学校で英語の宿題が出ましたわからないので教えてください ローザパークスという人のレポートです 和訳も書いてくれると嬉しいです お願いします

学校で英語の宿題が出ましたわからないので教えてください ローザパークスという人のレポートです 和訳も書いてくれると嬉しいです お願いします

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When Rosa Parks was born, she was named Rosa Louise by her parents. Her father was a carpenter and her mother was a teacher. Her parents separated when she was two years old, and she with her mother and brother moved to her grandparents' farm. Her mother, Leona, homeschooled her until she was eleven, then she attended a private school; the Montgomery Industrial School for Girls. Her training there helped to shape her views which would guide her later in life. She attended college, but had to drop out to care for her grandmother who became ill. Later she cared for her mother. She married Raymond Parks, who was a barber. They were active in the National Association for the Advancement of Colored People, the NAACP (pronounced "N double A C P"). Rosa worked as a seamstress*. It was very tiring sitting at a sewing machine and sewing all day. To get to work she rode the bus. Black people could not sit just anywhere they wanted in the bus. They had to sit in the back of the bus. If white people were already sitting in the front of the bus, the black person had to pay the fare, get off the bus, and reenter at the back door. Sometimes the bus driver just drove off and left them before they could get back on at the back door. If the bus filled up with people, the driver would ask a black person to move so he could reposition the movable sign which divided the black and white sections. On December 1, 1955 after a hard day at work, Rosa was riding the bus home when the driver asked her and three black men to move to make more room in the white section. The three men moved, but Rosa refused. A police officer came, arrested her and took her to jail. She was bailed out that evening. She didn't plan the incident, but when it happened, she decided to stand up for her rights. She was tired of being humiliated* and treated unfairly. She was not the first black person to refuse to move on a bus, but when the event happened to her, civil rights* leaders knew they had found someone to champion their cause. Rosa was a person who was above reproach, and people could not find fault with her character. A group was formed and 35,000 handbills were distributed calling for a boycott* of the buses. This meant the blacks would refuse to ride the buses unless they were desegregated and they could sit anywhere in the bus. And refuse they did! For more than a year, 381 days, they boycotted the buses. They carpooled, rode in cabs, and walked to work. There was a lot of violence and bombings. Martin Luther King rose as a leader during this time and his house was bombed. Black churches were destroyed. On November 13, 1956 the United States Supreme Court ruled that segregation* was unlawful, and the city of Montgomery, Alabama had no right to impose it on people riding their buses. The next month the signs on the bus seats designating white and colored sections were removed. The boycott was over. Rosa lost her job and was unable to get another one in Montgomery. She and Raymond moved to Virginia. During her lifetime she was awarded many honors for her courageous stand. There was the Rosa Parks Peace Prize in 1994, the Presidential Medal of Freedom in 1996, and the Congressional Gold Medal in 1999. A library and museum is dedicated to her in Montgomery, Alabama. Rosa Parks passed away on October 24, 2005 at the age of 92. Her casket was placed in the rotunda* of the United States Capitol for two days. This is an honor usually only reserved for Presidents when they die. People waited in line for pay their respects. Today people of all color can sit wherever they wish on buses throughout the nation due to the courage and determination of one woman, Rosa Parks. This biography by Patsy Stevens, a retired teacher, was written in 2006. 和訳は文字数的に無理です…。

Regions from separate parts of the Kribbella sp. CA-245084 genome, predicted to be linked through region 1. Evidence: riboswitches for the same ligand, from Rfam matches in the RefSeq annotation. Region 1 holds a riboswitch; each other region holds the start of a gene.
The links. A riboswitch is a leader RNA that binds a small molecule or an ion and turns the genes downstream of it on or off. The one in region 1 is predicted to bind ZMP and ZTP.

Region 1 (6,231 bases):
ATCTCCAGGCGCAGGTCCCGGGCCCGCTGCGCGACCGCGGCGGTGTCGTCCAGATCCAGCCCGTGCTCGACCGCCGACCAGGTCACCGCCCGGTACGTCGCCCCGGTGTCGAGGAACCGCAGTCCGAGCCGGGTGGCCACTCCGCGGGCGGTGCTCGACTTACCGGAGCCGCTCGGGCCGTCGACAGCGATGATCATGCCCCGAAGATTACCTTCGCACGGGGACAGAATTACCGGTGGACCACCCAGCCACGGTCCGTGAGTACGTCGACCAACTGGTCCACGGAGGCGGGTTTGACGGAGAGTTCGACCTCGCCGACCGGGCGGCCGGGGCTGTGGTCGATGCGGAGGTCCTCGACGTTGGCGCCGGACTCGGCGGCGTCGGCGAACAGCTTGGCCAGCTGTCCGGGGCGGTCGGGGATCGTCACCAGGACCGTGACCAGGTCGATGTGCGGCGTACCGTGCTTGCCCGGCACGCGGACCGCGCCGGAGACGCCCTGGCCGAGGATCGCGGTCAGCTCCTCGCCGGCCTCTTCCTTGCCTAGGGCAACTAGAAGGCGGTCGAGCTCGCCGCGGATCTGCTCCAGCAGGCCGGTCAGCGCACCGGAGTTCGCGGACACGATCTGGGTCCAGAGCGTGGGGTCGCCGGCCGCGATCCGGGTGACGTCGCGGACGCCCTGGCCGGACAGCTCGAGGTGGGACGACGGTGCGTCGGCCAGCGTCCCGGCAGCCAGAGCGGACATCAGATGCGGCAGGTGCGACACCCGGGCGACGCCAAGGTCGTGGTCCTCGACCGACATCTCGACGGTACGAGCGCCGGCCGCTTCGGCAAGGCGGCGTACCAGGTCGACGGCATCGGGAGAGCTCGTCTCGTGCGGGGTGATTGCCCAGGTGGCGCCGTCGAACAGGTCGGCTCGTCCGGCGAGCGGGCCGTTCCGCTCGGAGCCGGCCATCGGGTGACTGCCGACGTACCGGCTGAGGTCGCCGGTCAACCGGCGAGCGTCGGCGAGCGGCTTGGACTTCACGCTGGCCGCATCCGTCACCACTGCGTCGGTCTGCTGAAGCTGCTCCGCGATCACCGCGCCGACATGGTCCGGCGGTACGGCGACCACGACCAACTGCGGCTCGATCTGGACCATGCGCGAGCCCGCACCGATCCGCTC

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お礼日時:2012/11/27 16:26

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